Adult chloropids are easily overlooked due to their tiny size – most fall within 2 to 4mm bodylength. The common name is derived from a European species, Oscinella frit, a pest of wheat. Wheat spoiled by the larvae were called “frits” by Swedish farmers at the time this species was described and named in 1758 by Carl Linnaeus.
All three Australian subfamilies are found in Tasmania. For Oscinellinae, Gaurax is the most speciose with 15 species, over half of which are endemic. Highest endemism in Chloropinae occurs in Chlorops. Currently only one species from Siphonellopsinae, Apotropina ornatipennis, officially occurs being found on the North and East coast of Tasmania, although we record the occurrence of other undescribed coastal and inland species in the respective section.
Larval biology is very diverse including stem boring, gall inquilines, predation and parasitism. Species of Gaurax (Oscinellinae) occuring in Tasmania have been reared from spider egg sacs, mantid oothecae, and sawfly cocoons. It is likely that many Chlorops species (Chloropinae) are grass stem borers – chloropids in this subfamily have earned the common name ‘grass flies’. Some Apotropina larvae (Siphonellopsinae) have been found in the burrows of ground digging hymenoptera where they are parasites, or hyperparasites, and one species from New Zealand has been reared from the nest of the Australian gannet (Morus serrator).
Adults are typically found resting on low vegetation. Some will feed at flowers. A few species from subfamily Oscinellinae are ‘free-loaders’ that specialise in stealing a free feed from the injured prey of invertebrate predators such as spiders, a behaviour more well known for Milichiidae – Oscinellinae genera recorded for free-loading includes Conioscinella and Gaurax. The ‘beach’ flies, Apotropina (Siphonellopsinae), are very active displaying flies that includes species that will also be found away from beaches, though environments typically with open sand and water.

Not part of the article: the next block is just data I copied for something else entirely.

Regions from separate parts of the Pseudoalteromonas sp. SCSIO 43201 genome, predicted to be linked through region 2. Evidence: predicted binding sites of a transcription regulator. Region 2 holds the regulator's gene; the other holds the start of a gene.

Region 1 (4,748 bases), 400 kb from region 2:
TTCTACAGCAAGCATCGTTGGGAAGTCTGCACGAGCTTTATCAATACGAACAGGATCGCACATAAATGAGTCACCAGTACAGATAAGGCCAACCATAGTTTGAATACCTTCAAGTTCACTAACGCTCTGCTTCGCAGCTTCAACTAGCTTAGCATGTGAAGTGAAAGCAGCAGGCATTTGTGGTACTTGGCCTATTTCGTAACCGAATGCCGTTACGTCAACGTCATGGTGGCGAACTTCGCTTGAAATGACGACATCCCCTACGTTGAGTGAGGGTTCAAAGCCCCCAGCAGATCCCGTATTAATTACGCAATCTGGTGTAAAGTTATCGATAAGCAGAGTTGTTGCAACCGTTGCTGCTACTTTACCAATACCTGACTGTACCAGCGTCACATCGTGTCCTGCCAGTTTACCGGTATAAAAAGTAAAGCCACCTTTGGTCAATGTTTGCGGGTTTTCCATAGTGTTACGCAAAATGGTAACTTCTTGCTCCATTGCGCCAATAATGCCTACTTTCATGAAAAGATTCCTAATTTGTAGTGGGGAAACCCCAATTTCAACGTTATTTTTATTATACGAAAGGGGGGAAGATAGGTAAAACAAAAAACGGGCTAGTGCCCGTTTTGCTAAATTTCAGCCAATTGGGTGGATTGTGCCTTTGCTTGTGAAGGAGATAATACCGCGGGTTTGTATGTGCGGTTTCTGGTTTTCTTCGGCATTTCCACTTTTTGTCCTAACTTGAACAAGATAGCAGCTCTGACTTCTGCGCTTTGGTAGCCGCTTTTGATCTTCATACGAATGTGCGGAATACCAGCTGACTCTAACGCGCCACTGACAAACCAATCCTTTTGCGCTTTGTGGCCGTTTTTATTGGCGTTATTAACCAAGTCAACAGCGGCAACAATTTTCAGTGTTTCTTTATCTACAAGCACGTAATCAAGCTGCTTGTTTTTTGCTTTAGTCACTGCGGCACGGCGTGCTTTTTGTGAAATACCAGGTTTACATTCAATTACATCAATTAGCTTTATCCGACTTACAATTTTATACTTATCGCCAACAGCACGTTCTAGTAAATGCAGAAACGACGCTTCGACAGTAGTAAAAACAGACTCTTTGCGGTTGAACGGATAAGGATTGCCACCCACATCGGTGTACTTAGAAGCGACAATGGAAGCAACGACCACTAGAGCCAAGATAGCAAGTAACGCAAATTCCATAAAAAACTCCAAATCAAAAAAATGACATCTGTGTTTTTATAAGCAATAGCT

Quick Genera Links – those unlinked we have not documented.
Apotropina Batrochomyia Benjaminella Cadrema Chloromerus Chlorops Conioscinella Diplotoxa Gaurax Parectecephala Platyina Siphonella Thyridula Tricimba [Pending ID – Chloropinae] [Pending ID – Oscinellinae]
Chloropinae have the wing costa vein end after R4+5, but well before M1+2.
Oscinellinae have the wing costa ending at M1+2. This is the same costal development as seen in Siphonellopsinae, however the subfamily differs from the latter by the lack of well formed humeral and dorsocentral bristles.
Siphonellopsinae have the same wing costa development as Oscinellinae, ie ending at M1+2. Apotropina is the only Australian genus in this subfamily and can be distinguished from other genera here by the presence of two humeri bristles, with one incurved and the other curved backwards. They are also notable for the numerous pairs of strong dorsocentral bristles.
Colless, D. H. & McAlpine, D. K. 1991. ‘Diptera (Flies)’, in The Insects of Australia Volume II. 2nd edn. Brown Prior Anderson Pty Ltd, Burwood, Victoria.
Hickman, V. V. 1971. The biology of Tasmanian Chloropidae (Diptera) whose larvae feed on spiders’ eggs. Journal of the Entomological Society of Australia (NSW) 7: 8-33.
Ismay, J. W. 1993. Revision of Tricimba Lioy and Aprometopis Becker (Diptera: Chloropidae) from Australia and the Papuan Region. Invertebrate Taxonomy 7: 297-499.
Malloch, J. R. 1940. Notes on Australian Diptera. XXXVIII. Family Chloropidae, part ii. Proceedings of the Linnean Society of New South Wales 65: 261-88.
Sivinski J., Marshall S. & Petersson E. 1999. Kleptoparasitism and Phoresy in the Diptera. The Florida Entomologist 82: 179-197.
Spencer, K. A. 1977. A revision of the New Zealand Chloropidae. Journal of the Royal Society of New Zealand 7: 433-472.
Spencer, K. A. 1986. The Australian Chloropinae (Diptera: Chloropidae). Journal of Natural History 20: 503-615.